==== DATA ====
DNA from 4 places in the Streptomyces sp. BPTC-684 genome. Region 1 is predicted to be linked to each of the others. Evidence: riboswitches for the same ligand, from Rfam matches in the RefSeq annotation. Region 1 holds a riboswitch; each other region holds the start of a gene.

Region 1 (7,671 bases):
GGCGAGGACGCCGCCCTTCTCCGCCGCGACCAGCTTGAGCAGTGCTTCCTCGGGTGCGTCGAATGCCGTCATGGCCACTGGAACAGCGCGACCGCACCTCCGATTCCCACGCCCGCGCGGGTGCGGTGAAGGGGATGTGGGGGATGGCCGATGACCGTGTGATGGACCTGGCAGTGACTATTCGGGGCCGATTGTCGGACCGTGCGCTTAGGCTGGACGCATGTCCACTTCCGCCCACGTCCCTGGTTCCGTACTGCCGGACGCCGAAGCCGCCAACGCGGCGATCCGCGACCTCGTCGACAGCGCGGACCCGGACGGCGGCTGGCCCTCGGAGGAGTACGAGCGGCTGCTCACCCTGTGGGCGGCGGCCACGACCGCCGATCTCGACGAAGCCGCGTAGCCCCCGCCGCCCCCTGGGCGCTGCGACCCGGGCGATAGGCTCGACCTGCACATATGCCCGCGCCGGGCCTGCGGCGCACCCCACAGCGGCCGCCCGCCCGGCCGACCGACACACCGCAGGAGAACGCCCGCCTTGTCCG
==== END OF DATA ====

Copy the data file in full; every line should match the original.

DNA from 4 places in the Streptomyces sp. BPTC-684 genome. Region 1 is predicted to be linked to each of the others. Evidence: riboswitches for the same ligand, from Rfam matches in the RefSeq annotation. Region 1 holds a riboswitch; each other region holds the start of a gene.

Region 1 (7,671 bases):
GGCGAGGACGCCGCCCTTCTCCGCCGCGACCAGCTTGAGCAGTGCTTCCTCGGGTGCGTCGAATGCCGTCATGGCCACTGGAACAGCGCGACCGCACCTCCGATTCCCACGCCCGCGCGGGTGCGGTGAAGGGGATGTGGGGGATGGCCGATGACCGTGTGATGGACCTGGCAGTGACTATTCGGGGCCGATTGTCGGACCGTGCGCTTAGGCTGGACGCATGTCCACTTCCGCCCACGTCCCTGGTTCCGTACTGCCGGACGCCGAAGCCGCCAACGCGGCGATCCGCGACCTCGTCGACAGCGCGGACCCGGACGGCGGCTGGCCCTCGGAGGAGTACGAGCGGCTGCTCACCCTGTGGGCGGCGGCCACGACCGCCGATCTCGACGAAGCCGCGTAGCCCCCGCCGCCCCCTGGGCGCTGCGACCCGGGCGATAGGCTCGACCTGCACATATGCCCGCGCCGGGCCTGCGGCGCACCCCACAGCGGCCGCCCGCCCGGCCGACCGACACACCGCAGGAGAACGCCCGCCTTGTCCG